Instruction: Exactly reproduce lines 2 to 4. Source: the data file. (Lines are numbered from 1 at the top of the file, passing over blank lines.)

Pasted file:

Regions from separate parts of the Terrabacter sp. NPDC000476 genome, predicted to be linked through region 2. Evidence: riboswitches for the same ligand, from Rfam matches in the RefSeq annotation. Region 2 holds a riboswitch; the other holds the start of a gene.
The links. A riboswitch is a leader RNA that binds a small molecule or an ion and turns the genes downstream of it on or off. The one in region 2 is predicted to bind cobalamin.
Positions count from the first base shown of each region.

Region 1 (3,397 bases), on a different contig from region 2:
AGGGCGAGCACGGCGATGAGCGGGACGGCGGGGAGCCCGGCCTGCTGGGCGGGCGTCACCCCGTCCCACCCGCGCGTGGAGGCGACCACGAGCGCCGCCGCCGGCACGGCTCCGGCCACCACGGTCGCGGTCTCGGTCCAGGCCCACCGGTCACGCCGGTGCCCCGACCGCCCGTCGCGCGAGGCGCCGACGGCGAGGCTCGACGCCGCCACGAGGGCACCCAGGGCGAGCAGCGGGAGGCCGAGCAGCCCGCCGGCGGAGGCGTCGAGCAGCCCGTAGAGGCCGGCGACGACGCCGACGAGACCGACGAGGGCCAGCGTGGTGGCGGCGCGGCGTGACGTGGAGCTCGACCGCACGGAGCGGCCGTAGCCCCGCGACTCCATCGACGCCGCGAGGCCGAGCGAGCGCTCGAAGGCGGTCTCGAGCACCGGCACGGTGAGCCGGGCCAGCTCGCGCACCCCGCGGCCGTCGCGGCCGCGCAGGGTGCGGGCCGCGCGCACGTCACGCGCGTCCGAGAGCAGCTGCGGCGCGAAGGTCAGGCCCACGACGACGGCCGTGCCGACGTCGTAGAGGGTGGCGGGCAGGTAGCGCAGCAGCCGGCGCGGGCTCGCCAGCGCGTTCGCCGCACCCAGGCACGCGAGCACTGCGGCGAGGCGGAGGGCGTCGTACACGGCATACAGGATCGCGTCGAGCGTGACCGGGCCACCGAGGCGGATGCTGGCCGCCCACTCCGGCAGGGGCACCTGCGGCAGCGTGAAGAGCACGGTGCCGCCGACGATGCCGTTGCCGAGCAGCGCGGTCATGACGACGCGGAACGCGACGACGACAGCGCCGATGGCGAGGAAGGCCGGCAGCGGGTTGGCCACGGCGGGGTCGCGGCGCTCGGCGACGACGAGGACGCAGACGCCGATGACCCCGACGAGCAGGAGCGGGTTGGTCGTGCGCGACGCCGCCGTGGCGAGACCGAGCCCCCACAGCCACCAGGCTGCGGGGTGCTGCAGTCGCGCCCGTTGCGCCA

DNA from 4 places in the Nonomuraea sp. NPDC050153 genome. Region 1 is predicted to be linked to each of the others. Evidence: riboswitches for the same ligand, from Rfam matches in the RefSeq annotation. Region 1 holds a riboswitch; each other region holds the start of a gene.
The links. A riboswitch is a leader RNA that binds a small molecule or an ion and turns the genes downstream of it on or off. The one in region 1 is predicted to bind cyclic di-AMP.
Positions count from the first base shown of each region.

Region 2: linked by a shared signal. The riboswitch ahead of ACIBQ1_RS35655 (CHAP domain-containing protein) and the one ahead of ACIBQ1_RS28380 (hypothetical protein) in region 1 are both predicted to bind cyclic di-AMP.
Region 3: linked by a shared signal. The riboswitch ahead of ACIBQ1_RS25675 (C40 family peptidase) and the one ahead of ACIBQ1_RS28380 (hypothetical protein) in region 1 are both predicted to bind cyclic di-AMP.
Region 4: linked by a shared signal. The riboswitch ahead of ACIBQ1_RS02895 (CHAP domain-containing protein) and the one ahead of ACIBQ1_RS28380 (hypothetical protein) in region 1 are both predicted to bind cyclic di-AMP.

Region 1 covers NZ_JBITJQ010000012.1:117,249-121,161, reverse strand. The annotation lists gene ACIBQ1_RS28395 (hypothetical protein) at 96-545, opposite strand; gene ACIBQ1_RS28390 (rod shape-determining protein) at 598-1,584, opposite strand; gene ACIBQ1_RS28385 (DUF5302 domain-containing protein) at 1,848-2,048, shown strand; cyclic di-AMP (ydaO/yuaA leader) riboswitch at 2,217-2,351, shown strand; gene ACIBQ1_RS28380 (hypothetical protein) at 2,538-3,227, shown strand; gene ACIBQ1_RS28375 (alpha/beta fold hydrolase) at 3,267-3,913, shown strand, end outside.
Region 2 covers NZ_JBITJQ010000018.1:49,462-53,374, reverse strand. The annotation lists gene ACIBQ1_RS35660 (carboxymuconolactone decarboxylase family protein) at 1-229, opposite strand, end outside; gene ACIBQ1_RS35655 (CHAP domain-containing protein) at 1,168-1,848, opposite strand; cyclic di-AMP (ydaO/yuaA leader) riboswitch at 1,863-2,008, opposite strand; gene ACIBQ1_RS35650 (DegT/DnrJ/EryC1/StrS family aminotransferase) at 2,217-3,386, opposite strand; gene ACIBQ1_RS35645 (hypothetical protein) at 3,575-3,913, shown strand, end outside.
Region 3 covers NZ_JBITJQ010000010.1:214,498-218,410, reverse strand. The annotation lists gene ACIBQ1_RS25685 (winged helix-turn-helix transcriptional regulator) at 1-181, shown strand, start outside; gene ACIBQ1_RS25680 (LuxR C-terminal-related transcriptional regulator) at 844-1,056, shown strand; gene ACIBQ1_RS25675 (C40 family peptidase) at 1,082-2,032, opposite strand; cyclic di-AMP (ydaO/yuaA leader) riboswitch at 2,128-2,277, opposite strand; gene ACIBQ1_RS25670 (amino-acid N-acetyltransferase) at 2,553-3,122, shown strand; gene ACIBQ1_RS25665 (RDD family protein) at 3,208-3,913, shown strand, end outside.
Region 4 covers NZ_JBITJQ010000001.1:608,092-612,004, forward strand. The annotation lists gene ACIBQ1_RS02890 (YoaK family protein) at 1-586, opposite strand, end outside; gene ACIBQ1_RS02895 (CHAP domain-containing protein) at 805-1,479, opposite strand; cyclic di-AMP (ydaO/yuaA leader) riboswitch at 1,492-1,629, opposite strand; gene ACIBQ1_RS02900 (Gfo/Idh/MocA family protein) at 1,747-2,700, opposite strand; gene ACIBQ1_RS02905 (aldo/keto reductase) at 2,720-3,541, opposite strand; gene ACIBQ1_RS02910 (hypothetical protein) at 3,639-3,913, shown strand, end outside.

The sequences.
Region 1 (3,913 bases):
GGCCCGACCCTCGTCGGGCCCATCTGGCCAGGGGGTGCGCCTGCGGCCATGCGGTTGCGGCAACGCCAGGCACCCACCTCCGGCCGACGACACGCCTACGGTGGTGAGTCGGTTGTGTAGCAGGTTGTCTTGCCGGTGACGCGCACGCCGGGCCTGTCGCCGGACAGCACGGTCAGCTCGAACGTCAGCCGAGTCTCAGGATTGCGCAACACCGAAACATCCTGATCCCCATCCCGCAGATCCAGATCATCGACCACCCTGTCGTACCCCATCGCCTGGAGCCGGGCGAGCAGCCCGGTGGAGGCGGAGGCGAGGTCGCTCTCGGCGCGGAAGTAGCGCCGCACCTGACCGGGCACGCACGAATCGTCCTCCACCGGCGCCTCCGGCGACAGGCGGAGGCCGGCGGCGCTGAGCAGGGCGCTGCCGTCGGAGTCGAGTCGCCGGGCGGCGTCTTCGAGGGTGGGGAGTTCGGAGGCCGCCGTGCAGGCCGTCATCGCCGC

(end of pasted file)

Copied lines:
The links. A riboswitch is a leader RNA that binds a small molecule or an ion and turns the genes downstream of it on or off. The one in region 2 is predicted to bind cobalamin.
Positions count from the first base shown of each region.

Region 1 (3,397 bases), on a different contig from region 2: